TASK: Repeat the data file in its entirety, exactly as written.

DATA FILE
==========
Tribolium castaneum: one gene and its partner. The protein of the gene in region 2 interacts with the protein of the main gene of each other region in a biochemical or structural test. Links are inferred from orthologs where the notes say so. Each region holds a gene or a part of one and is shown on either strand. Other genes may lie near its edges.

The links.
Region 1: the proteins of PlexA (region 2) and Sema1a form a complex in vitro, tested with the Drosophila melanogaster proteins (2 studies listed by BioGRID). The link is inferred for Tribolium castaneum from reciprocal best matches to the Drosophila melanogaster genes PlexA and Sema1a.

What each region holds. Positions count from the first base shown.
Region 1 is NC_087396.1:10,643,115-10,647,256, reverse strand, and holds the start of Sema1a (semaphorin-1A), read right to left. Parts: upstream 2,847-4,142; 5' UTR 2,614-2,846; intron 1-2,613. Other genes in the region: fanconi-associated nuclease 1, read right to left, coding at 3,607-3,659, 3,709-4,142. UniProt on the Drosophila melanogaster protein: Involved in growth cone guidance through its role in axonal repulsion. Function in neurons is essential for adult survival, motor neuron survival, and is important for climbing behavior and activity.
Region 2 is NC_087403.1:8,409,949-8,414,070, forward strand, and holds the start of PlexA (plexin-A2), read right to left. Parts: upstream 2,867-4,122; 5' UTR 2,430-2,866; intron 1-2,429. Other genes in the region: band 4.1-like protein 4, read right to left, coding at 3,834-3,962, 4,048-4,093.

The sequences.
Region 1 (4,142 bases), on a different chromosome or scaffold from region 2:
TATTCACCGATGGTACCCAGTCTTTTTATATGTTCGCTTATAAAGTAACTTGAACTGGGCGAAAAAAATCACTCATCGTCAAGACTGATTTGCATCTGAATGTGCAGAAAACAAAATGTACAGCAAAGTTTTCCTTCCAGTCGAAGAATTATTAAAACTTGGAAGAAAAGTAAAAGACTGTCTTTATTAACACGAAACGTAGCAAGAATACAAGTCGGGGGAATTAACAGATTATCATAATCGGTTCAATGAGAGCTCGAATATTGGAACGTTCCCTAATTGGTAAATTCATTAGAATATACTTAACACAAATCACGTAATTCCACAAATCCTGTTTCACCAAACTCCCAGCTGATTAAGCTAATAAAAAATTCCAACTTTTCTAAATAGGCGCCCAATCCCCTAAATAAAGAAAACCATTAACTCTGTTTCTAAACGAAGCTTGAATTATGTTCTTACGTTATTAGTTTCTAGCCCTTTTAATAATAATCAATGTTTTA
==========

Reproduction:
Tribolium castaneum: one gene and its partner. The protein of the gene in region 2 interacts with the protein of the main gene of each other region in a biochemical or structural test. Links are inferred from orthologs where the notes say so. Each region holds a gene or a part of one and is shown on either strand. Other genes may lie near its edges.

The links.
Region 1: the proteins of PlexA (region 2) and Sema1a form a complex in vitro, tested with the Drosophila melanogaster proteins (2 studies listed by BioGRID). The link is inferred for Tribolium castaneum from reciprocal best matches to the Drosophila melanogaster genes PlexA and Sema1a.

What each region holds. Positions count from the first base shown.
Region 1 is NC_087396.1:10,643,115-10,647,256, reverse strand, and holds the start of Sema1a (semaphorin-1A), read right to left. Parts: upstream 2,847-4,142; 5' UTR 2,614-2,846; intron 1-2,613. Other genes in the region: fanconi-associated nuclease 1, read right to left, coding at 3,607-3,659, 3,709-4,142. UniProt on the Drosophila melanogaster protein: Involved in growth cone guidance through its role in axonal repulsion. Function in neurons is essential for adult survival, motor neuron survival, and is important for climbing behavior and activity.
Region 2 is NC_087403.1:8,409,949-8,414,070, forward strand, and holds the start of PlexA (plexin-A2), read right to left. Parts: upstream 2,867-4,122; 5' UTR 2,430-2,866; intron 1-2,429. Other genes in the region: band 4.1-like protein 4, read right to left, coding at 3,834-3,962, 4,048-4,093.

The sequences.
Region 1 (4,142 bases), on a different chromosome or scaffold from region 2:
TATTCACCGATGGTACCCAGTCTTTTTATATGTTCGCTTATAAAGTAACTTGAACTGGGCGAAAAAAATCACTCATCGTCAAGACTGATTTGCATCTGAATGTGCAGAAAACAAAATGTACAGCAAAGTTTTCCTTCCAGTCGAAGAATTATTAAAACTTGGAAGAAAAGTAAAAGACTGTCTTTATTAACACGAAACGTAGCAAGAATACAAGTCGGGGGAATTAACAGATTATCATAATCGGTTCAATGAGAGCTCGAATATTGGAACGTTCCCTAATTGGTAAATTCATTAGAATATACTTAACACAAATCACGTAATTCCACAAATCCTGTTTCACCAAACTCCCAGCTGATTAAGCTAATAAAAAATTCCAACTTTTCTAAATAGGCGCCCAATCCCCTAAATAAAGAAAACCATTAACTCTGTTTCTAAACGAAGCTTGAATTATGTTCTTACGTTATTAGTTTCTAGCCCTTTTAATAATAATCAATGTTTTA